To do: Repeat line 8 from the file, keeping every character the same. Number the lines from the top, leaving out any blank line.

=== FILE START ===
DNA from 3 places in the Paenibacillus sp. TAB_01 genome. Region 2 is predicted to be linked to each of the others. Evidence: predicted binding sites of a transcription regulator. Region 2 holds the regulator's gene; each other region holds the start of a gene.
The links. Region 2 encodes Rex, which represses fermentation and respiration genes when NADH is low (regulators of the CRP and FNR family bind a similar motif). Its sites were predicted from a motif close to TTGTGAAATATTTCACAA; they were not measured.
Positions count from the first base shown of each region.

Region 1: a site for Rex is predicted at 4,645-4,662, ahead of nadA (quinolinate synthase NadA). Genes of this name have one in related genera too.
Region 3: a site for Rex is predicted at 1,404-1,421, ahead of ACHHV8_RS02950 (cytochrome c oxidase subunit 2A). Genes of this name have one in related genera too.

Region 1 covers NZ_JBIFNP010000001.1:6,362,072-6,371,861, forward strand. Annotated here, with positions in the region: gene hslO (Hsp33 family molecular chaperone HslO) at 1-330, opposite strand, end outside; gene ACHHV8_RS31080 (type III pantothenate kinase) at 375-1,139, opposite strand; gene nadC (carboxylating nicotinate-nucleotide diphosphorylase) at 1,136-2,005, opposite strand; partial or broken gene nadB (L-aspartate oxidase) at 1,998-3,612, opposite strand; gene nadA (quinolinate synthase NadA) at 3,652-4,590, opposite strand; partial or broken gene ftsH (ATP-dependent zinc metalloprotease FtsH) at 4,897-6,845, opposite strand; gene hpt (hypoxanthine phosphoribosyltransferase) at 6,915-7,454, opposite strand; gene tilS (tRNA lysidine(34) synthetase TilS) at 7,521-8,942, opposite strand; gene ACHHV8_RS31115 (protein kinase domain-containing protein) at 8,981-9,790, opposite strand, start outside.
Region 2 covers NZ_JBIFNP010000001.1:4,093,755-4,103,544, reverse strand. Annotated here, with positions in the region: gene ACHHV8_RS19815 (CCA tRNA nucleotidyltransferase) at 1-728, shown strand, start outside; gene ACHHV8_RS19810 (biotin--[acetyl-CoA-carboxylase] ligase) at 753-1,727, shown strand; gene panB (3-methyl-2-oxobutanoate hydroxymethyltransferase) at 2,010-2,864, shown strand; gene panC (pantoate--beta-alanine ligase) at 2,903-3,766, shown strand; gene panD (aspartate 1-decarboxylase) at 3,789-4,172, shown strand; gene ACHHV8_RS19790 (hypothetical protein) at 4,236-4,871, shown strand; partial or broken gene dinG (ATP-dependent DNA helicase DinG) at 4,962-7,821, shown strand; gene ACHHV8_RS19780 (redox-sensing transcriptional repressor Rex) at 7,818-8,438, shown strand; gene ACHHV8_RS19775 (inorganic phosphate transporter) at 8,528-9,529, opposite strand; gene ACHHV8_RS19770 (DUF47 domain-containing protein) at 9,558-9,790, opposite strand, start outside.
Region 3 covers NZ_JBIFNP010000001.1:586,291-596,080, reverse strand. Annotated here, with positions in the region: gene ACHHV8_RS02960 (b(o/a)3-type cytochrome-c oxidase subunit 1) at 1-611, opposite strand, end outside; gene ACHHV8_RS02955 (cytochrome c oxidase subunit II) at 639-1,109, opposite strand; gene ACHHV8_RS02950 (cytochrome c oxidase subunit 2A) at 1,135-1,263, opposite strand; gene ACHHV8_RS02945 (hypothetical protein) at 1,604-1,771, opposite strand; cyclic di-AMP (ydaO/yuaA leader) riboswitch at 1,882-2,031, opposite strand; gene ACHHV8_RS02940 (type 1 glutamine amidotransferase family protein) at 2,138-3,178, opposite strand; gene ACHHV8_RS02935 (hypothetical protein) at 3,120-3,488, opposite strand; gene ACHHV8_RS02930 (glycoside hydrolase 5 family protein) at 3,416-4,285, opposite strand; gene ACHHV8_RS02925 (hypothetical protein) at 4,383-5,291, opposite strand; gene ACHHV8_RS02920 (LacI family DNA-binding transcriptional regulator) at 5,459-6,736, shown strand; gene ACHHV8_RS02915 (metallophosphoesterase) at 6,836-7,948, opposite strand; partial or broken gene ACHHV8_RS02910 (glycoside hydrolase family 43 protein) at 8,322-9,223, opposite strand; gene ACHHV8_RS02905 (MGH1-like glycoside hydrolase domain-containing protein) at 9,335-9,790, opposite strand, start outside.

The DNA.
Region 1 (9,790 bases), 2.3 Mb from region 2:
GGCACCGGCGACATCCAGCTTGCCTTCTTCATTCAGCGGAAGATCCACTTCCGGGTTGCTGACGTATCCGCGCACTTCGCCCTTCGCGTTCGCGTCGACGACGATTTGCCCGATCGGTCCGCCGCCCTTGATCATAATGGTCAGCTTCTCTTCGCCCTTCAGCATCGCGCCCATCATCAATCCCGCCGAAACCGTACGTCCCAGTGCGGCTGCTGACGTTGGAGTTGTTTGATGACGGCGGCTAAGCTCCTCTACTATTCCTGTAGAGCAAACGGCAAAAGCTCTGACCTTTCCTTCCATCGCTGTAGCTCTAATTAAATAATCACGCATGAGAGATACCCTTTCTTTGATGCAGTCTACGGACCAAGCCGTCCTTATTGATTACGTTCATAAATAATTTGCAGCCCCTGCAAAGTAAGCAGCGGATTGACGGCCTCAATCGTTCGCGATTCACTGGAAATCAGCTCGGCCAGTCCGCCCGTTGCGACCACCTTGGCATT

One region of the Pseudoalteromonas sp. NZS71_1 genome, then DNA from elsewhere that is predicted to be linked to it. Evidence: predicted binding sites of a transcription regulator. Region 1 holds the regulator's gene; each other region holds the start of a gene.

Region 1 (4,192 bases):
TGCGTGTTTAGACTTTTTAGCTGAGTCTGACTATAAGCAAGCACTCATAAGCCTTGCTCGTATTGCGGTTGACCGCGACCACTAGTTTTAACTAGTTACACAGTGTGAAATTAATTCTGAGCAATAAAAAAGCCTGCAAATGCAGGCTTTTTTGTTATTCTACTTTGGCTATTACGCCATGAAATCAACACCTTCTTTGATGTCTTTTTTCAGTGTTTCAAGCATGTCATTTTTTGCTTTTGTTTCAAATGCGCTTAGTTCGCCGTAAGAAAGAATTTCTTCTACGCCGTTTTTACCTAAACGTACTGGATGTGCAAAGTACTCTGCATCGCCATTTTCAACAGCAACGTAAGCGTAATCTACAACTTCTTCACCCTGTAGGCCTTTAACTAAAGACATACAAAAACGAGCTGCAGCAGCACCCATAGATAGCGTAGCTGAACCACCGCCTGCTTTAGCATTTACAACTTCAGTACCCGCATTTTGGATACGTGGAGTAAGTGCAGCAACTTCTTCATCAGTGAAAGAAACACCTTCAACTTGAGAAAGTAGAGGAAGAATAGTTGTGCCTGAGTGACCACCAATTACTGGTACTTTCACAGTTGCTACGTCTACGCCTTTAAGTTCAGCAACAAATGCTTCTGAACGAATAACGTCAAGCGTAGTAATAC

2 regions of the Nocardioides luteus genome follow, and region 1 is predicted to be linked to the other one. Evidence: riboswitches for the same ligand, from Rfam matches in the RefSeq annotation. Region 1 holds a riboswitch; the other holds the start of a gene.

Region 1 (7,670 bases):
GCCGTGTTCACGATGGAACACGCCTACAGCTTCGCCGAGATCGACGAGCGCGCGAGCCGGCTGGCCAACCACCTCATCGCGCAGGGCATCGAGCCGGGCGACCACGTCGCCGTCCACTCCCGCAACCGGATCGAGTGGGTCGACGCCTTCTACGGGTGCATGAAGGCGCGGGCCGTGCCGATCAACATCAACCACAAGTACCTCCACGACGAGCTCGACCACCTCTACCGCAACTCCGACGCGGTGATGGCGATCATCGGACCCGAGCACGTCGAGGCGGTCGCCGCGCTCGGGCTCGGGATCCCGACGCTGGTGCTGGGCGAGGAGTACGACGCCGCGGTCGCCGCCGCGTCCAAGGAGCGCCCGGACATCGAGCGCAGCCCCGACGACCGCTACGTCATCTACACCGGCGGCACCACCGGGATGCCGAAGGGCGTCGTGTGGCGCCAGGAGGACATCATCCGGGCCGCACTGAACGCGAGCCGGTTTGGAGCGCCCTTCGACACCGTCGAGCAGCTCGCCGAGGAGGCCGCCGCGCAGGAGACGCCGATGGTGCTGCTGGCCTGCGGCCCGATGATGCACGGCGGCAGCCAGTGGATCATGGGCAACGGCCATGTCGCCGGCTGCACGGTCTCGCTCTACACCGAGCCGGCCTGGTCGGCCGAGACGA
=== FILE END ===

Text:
Region 3 covers NZ_JBIFNP010000001.1:586,291-596,080, reverse strand. Annotated here, with positions in the region: gene ACHHV8_RS02960 (b(o/a)3-type cytochrome-c oxidase subunit 1) at 1-611, opposite strand, end outside; gene ACHHV8_RS02955 (cytochrome c oxidase subunit II) at 639-1,109, opposite strand; gene ACHHV8_RS02950 (cytochrome c oxidase subunit 2A) at 1,135-1,263, opposite strand; gene ACHHV8_RS02945 (hypothetical protein) at 1,604-1,771, opposite strand; cyclic di-AMP (ydaO/yuaA leader) riboswitch at 1,882-2,031, opposite strand; gene ACHHV8_RS02940 (type 1 glutamine amidotransferase family protein) at 2,138-3,178, opposite strand; gene ACHHV8_RS02935 (hypothetical protein) at 3,120-3,488, opposite strand; gene ACHHV8_RS02930 (glycoside hydrolase 5 family protein) at 3,416-4,285, opposite strand; gene ACHHV8_RS02925 (hypothetical protein) at 4,383-5,291, opposite strand; gene ACHHV8_RS02920 (LacI family DNA-binding transcriptional regulator) at 5,459-6,736, shown strand; gene ACHHV8_RS02915 (metallophosphoesterase) at 6,836-7,948, opposite strand; partial or broken gene ACHHV8_RS02910 (glycoside hydrolase family 43 protein) at 8,322-9,223, opposite strand; gene ACHHV8_RS02905 (MGH1-like glycoside hydrolase domain-containing protein) at 9,335-9,790, opposite strand, start outside.